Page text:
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Contact: Chris Chipello
McGill University

Should whole-genome sequencing become part of newborn screening?

Ethical, legal and social issues should be weighed before adopting the technology in public programs, researchers argue

That question is likely to stir debate in coming years in many of the more-than-60 countries that provide newborn screening, as whole-genome sequencing (WGS) becomes increasingly affordable and reliable. Newborn screening programs - which involve drawing a few drops of blood from a newborn's heel - have been in place since the late 1960s, and are credited with having saved thousands of lives by identifying certain genetic, endocrine or metabolic disorders that can be treated effectively when caught early enough. Advocates of routine WGS for newborns argue that the new technology could help detect and manage a wider array of disorders.

But the possibility of making whole-genome sequencing part of routine screening programs for newborns raises ethical, legal and social issues that should be weighed carefully, according to researchers at McGill University's Department of Human Genetics in Montreal.

In an article published March 26 in the journal Science Translational Medicine, Prof. Bartha M. Knoppers and colleagues lay out key questions and considerations to be addressed. "Any change in newborn screening programs should be guided by what's in the best interests of the child," says Prof. Knoppers, who is Director of the Centre of Genomics and Policy at McGill. "We must also tread carefully in interpreting the scientific validity and clinical usefulness of WGS results."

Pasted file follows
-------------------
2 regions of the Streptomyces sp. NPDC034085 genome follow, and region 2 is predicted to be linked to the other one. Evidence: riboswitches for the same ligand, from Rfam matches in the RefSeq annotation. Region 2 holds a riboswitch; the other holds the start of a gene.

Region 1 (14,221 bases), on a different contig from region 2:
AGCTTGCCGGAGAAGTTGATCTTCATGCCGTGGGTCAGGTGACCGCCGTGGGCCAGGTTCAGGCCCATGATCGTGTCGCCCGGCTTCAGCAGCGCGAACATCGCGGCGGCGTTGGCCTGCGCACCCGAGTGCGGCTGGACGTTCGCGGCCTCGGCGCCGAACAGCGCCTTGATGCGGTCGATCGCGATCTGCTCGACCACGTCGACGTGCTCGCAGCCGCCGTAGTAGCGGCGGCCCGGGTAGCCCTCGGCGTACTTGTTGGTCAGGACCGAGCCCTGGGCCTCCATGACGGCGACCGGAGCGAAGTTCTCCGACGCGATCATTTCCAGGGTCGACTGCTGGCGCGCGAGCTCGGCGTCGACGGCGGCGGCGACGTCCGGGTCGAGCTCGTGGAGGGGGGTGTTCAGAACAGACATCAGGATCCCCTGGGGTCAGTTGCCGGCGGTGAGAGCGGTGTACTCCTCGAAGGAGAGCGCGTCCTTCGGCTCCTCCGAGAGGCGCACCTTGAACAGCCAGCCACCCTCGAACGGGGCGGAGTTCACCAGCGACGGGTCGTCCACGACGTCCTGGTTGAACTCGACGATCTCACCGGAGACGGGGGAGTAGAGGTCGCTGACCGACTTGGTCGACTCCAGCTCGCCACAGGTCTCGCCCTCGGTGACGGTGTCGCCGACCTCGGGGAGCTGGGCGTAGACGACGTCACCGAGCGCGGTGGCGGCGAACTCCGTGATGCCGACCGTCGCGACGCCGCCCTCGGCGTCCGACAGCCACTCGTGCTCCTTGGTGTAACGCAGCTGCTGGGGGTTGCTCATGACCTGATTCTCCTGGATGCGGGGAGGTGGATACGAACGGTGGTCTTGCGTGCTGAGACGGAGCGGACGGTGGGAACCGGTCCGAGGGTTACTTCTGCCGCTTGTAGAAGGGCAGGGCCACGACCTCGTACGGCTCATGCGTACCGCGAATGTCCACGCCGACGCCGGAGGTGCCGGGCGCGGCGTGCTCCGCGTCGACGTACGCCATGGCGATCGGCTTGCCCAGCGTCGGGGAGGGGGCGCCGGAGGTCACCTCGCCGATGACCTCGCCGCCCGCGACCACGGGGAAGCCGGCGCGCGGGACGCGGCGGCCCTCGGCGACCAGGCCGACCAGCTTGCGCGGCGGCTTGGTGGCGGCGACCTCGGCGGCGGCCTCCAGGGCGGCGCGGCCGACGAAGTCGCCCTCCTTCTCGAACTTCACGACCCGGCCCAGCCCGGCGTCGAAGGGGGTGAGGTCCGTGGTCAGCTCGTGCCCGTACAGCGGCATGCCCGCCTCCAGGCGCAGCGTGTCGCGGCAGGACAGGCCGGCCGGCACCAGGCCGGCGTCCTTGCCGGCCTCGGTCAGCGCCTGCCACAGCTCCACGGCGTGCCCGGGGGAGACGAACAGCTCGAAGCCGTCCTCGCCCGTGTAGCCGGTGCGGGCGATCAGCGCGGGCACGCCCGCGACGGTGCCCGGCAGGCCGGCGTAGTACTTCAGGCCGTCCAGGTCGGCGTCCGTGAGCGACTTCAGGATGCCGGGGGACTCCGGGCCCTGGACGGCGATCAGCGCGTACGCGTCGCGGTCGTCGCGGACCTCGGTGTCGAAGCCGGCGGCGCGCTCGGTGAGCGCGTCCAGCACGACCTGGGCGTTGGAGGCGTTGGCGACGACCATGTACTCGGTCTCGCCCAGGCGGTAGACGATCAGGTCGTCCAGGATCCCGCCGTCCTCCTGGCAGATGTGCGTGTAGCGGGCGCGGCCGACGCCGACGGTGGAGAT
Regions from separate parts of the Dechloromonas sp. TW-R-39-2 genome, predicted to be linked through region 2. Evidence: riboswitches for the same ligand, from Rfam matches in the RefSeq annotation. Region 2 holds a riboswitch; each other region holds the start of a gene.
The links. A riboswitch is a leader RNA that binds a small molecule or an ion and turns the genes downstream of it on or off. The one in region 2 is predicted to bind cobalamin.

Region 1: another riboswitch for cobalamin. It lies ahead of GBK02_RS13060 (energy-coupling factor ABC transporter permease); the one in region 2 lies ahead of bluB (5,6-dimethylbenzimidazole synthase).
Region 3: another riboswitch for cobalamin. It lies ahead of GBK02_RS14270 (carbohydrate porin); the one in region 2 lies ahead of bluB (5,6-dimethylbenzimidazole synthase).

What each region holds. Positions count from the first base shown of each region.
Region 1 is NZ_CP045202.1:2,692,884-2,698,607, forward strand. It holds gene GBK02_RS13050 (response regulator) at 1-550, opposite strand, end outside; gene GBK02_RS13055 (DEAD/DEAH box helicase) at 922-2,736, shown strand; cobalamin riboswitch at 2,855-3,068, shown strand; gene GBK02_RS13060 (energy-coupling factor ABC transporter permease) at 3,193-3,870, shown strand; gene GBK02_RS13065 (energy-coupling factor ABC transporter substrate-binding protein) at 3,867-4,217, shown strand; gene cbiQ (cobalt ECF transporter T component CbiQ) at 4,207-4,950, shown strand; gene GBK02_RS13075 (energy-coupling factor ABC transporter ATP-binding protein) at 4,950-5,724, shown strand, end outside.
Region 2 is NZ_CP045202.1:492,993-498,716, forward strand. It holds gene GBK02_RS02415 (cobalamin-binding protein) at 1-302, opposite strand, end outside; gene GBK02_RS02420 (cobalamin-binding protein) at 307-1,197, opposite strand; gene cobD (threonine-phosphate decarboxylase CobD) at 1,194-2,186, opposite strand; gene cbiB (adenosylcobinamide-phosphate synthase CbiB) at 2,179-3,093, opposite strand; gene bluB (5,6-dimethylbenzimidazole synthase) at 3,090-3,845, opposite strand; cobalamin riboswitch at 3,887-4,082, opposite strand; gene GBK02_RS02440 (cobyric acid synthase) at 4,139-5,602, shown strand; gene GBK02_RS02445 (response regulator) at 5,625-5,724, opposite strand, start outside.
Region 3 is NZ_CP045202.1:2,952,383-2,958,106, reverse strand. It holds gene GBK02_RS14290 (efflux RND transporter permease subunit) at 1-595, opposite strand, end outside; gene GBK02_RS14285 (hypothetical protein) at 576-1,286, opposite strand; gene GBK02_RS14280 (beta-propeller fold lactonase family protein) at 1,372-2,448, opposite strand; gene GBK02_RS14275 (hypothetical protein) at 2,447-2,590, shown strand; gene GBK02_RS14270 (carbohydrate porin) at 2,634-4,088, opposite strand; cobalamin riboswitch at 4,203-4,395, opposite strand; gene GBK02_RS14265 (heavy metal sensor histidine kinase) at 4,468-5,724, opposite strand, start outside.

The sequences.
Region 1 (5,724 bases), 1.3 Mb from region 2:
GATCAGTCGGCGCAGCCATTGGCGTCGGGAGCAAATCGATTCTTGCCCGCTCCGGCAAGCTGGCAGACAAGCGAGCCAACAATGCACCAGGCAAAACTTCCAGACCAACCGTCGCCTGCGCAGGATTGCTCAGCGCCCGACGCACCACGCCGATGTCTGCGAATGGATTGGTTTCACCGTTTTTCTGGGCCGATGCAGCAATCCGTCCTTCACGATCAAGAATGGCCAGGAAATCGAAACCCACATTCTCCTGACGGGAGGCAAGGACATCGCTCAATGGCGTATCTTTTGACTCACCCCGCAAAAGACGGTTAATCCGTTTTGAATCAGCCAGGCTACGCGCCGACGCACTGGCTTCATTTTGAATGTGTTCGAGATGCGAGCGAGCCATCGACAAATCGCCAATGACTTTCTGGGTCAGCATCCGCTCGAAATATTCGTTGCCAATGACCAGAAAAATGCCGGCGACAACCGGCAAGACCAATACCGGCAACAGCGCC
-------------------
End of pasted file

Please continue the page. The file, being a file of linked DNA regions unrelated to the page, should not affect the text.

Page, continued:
The researchers outline the following considerations:

"Without clear policy direction and public discussion on the possible future integration (or not) of WGS into newborn screening, more parents in years ahead may choose to pay for whole-genome sequencing through private testing services," says article co-author Karine Sénécal, an academic associate at the Centre of Genomics and Policy at McGill. "Medical and public education programs need to be put in place so that people understand the limits of whole-genome sequencing."


Prof. Denise Avard, Research Director for the Centre of Genomics and Policy, and Prof. Pascal Borry of the University of Leuven in Belgium, also co-authored the article.

For more information on the Centre of Genomics and Policy: http://www.genomicsandpolicy.org/en

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